Monthly Archives: July 2014

Creating Windows Services in Python

If you’ve ever been tasked with automating processes in MS Windows that run in the background or at night, you’ve likely worked with the Windows Task Scheduler (not to be confused with the Task Manager) and then some form of batch file, power shell scripts, or similar. If you were lucky enough to have Python installed on the server (assuming you are working on a server), you’ve probably run something like “python.exe” either directly or through a *.bat or *.cmd file. There are lots of tutorials online for this kind of thing.

But you might find that you want more control over the sequence of actions that make up your task, you might like some conditional controls, or have one action generate some output before another action starts. In short, you’ll enjoy being able to code all this in Python. Soon, you’ll start wonder if you can replace all your scheduling with a Python services that runs all the time and only performs certain actions, such as checking for the existence for a file, when a certain trigger (time of day) goes off. So how to write your Python service?

Two good posts explaining how to create a Windows service written in Python are this one ( and this one ( Either way, you will be using Mark Hammond’s Win32 extension, now available through Sourceforge. If you’re like me, you might’ve picked up a used copy of “Python – Programming on Win32” (Mark Hammond & Andy Robinson). Granted it’s quite dated (Jan 2000) but it’s a good reason for all things Python on Windows and has a whole chapter on “Windows NT services” that is the basis for what the links above illustrate.

There is a post on debugging Python win services here. If you use or are familiar with Active Python, then there are alternatives such as PythonCom, an example for which you can find here on stackoverflow. Finally, here is a recipe on how to do this using Windows Server 2003 Resource Kit Tools (RKT). If you’re like me and you’re jumping back and forth between different version of Windows Server, that may be useful.

Ok, this was a collection of useful links. Next post will have some code again.


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Blogging Journey 2.0

Several years ago, I was working as a Professional Geologist, sitting by drill rigs, logging borehole cuttings, preparing paper logs, and arguing with the drillers about ROP and TCR… these days I don’t leave my desk, I’m logging automated data loads, manage digital well logs and wrestle with RDP access or TCP packets. Yet, I’m still in the geosciences. It’s been an interesting journey.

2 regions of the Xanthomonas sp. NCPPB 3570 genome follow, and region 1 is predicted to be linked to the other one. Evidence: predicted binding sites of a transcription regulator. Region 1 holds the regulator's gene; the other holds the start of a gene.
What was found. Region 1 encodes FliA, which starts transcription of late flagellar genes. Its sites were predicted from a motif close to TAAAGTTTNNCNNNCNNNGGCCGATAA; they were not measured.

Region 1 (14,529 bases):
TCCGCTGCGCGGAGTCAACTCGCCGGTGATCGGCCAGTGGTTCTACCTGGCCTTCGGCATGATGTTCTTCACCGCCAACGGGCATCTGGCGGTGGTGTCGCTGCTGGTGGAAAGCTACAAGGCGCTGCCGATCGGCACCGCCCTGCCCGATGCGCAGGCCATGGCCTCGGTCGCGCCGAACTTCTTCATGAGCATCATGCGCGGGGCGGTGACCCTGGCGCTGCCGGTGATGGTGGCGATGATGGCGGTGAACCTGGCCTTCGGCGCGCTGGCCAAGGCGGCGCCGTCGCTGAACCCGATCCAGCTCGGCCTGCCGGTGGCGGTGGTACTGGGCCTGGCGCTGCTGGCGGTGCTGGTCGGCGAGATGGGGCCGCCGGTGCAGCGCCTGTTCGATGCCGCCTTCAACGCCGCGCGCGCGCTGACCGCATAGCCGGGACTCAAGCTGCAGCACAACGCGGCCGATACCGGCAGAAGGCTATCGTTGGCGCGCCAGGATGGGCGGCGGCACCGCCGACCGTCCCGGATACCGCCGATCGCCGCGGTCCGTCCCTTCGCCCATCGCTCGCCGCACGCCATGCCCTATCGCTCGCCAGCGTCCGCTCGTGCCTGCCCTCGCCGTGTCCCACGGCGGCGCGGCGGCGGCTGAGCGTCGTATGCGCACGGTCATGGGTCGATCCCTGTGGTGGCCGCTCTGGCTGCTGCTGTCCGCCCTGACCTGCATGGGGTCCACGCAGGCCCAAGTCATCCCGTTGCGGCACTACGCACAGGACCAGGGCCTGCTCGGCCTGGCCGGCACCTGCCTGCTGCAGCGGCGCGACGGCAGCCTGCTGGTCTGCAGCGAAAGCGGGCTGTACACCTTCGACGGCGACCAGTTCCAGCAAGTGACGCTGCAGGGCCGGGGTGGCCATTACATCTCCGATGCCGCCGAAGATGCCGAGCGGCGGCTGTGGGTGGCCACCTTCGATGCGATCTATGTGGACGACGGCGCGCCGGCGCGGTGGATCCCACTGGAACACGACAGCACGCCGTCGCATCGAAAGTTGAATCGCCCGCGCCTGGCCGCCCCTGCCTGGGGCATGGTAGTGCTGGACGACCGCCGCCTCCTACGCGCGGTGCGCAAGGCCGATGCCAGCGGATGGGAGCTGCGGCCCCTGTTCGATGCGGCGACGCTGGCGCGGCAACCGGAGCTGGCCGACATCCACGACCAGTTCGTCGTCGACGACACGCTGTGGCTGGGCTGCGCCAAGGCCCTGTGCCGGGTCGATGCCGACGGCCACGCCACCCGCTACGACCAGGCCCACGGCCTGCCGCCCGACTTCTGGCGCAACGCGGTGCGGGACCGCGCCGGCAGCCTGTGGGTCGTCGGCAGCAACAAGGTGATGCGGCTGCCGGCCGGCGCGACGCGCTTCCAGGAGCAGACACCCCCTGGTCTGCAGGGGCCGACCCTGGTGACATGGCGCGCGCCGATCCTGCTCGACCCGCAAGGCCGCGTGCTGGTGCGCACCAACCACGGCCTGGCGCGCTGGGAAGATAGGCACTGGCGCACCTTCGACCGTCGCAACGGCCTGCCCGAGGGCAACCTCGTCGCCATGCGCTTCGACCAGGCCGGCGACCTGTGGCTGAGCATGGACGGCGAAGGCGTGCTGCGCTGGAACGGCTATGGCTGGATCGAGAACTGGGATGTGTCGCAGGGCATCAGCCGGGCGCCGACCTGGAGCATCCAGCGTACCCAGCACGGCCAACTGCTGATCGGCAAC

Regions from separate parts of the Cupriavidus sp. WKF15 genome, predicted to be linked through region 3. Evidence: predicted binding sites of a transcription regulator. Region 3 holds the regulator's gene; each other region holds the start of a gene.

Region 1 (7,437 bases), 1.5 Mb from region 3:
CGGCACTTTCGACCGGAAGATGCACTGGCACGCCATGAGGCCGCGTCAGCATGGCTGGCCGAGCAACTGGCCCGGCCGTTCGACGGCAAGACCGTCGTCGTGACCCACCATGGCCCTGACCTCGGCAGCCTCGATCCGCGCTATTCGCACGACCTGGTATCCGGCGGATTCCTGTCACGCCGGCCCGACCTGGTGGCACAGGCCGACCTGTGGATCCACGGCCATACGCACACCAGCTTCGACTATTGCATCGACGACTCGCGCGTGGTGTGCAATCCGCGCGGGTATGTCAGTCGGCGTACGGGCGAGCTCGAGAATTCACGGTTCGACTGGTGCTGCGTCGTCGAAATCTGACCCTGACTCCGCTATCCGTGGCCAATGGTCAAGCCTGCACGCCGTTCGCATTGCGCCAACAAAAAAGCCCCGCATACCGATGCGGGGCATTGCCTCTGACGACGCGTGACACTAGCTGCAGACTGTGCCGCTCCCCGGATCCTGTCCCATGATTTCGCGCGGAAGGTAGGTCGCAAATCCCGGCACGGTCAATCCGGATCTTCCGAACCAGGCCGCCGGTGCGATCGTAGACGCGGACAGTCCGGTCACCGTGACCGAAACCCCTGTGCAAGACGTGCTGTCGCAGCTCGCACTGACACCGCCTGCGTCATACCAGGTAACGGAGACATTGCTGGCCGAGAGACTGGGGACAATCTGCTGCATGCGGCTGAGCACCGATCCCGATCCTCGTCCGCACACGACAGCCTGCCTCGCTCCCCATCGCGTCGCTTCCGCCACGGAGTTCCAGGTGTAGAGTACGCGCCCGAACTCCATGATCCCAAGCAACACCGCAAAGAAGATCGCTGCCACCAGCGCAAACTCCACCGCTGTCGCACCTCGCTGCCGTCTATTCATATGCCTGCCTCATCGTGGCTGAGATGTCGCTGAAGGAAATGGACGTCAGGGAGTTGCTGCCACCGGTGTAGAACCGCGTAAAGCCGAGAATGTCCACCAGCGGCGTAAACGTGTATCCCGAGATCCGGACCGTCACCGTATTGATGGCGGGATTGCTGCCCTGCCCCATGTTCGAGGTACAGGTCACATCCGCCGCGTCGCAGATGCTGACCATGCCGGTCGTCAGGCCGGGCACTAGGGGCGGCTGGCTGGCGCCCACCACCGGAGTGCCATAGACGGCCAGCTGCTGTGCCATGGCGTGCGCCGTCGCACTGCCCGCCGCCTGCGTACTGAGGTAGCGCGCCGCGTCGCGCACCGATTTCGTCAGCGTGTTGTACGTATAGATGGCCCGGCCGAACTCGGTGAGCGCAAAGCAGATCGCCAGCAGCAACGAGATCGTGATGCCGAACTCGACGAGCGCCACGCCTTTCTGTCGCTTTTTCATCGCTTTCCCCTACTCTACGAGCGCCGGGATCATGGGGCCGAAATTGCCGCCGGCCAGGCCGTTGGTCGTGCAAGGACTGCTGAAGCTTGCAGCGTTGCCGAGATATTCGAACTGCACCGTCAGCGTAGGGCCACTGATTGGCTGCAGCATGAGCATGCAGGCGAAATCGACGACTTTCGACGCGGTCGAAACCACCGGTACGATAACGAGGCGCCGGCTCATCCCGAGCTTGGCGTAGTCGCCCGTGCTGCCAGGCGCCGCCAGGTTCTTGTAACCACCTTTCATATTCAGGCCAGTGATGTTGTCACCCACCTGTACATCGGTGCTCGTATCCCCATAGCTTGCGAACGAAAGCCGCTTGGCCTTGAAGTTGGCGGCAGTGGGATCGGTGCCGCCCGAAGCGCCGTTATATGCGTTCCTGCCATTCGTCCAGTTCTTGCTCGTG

Initially, I used this blog to log my baby steps of becoming tech savvy. After making the official transition from a technological geologist to IT professional, there must have been to much to learn to find the time and blog about it. That’s when my editorial output waned. So, I’m making another attempt at reviving my page.  I have no particular audience in mind. Instead I like to think of it as merely a collection of useful tips and tricks for geo-technologists like myself who never went through any rigorous IT schooling but have learned to leverage technology to solve problems.

By now, I have 6 years of Python coding under my belt. I have moved from GIS to supporting a range of geoscience applications in the petroleum industry. I spent 3 years working with SQL Server and have spent the last year learning about Oracle. I once dabbled in Linux but will soon have to brush up on that. Also, after successfully completing a 4-course Python certificate, I’m now working towards completing one for C#/.NET.

Along the way, I’ve collected my share of notes and made my share of rookie mistakes. That’s not to say I don’t still feel like a rookie at least once every day. But I have gotten better about finding solutions quickly, asking the right questions, and knowing when it’s time to call in the Marines. So welcome to my blog, and leave me a message if you found something useful.

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